The hidden harm of the luddite line

image of papers with charts figures and a calculator to represent the hidden harm of the luddite line

Ever been in a meeting where your organisation’s digital presence is being discussed?

Has an attendee (let’s call him John) ever smiled and said “I don’t get all this tech stuff” or “I’m a bit of a luddite!”?

Did you detect a note of pride in John’s voice?

Light-hearted asides like these (let’s call it the luddite line) these are more harmful to digital than they look.

If that person really does struggle to use the internet or computers generally, that’s a problem for them. Accessing day-to-day things like buying parking permits from their council or customer service for their goods might currently be beyond them. This problem will get worse as these services move increasingly online.

But like all statements, the luddite line is made in context. What’s ok to say on a stag do might not go down well in a parliamentary committee.

So what’s the context here?


The context of the luddite line

If you’re part of the digital team, the luddite line will have made you cringe. The digital understanding in your organisation is partly down to you. And everyone just saw that it’s not very good.

There will be a wider effect too. If John said it, maybe Barbara will think that her low level of digital understanding is ok too.

Before you know it, the bar is lowered forever. Everyone’s ok with your organisation just not getting all this internet stuff. The culture that supports the change is weakened, and your vision of a transformed charity full of digital natives delivering life changing services online at a massive scale is in ruins.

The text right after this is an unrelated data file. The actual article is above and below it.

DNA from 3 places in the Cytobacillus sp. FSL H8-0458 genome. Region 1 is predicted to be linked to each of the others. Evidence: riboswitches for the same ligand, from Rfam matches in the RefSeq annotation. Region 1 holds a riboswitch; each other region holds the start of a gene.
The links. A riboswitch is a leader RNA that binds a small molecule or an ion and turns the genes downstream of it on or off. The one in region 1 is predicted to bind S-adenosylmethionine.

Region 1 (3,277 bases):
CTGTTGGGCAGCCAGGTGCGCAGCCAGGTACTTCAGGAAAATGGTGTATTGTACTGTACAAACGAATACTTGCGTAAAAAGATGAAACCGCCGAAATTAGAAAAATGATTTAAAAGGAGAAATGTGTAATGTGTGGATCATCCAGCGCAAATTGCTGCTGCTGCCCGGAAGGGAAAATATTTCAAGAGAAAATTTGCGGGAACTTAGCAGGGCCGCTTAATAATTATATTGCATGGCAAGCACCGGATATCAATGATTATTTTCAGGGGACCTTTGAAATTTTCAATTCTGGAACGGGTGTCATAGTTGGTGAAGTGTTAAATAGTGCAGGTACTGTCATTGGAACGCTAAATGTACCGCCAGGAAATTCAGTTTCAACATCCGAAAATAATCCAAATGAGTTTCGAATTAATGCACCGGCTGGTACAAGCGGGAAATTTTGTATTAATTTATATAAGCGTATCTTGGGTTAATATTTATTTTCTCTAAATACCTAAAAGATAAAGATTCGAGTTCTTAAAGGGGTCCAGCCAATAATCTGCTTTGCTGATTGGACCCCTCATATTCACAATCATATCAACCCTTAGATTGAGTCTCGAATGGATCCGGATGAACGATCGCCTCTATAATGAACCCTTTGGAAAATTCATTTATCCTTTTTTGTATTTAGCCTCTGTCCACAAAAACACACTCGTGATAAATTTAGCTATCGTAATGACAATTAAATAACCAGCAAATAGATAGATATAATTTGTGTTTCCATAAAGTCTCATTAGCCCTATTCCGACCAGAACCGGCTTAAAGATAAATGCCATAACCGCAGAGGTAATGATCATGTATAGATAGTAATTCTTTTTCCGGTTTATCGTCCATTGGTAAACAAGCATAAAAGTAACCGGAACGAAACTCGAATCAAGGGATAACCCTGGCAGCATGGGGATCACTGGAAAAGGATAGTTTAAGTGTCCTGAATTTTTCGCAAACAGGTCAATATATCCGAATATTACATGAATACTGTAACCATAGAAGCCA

Dazzle with digital

If you want the bar to be raised, what won’t work is taking John to task for what he said, demanding he at least keep schtum if he doesn’t understand your work. You might as well mend your cracked phone screen with a mallet.

What will work is showing them the new world you want to move towards.

Show John, Barbara and everyone else how many people get real time support with cancer in Macmillan’s online community, regardless of where they live. Dazzle them with how many donations you could get just by using Stripe. Even better, show them what great work your rivals are doing online.

Dazzle them with the possibilities of digital done well so much that they will want to learn more.

You can also start with the foundations – how to write a good marketing email, how to tweet that organisation they’d like to partner with, the three key numbers to know on your Google Analytics account.

Many people shy away from digital transformation because they think it’s all Apple Watch apps and virtual reality. That’s too much to contemplate, so the baby gets thrown out with the bathwater. Equipping your colleagues with basic digital skills that actually help them do their job (instead of giving them more work) will stoke the fire further.


At the next meeting, you might even hear a ringing, public endorsement of your transformative approach instead of the luddite line.

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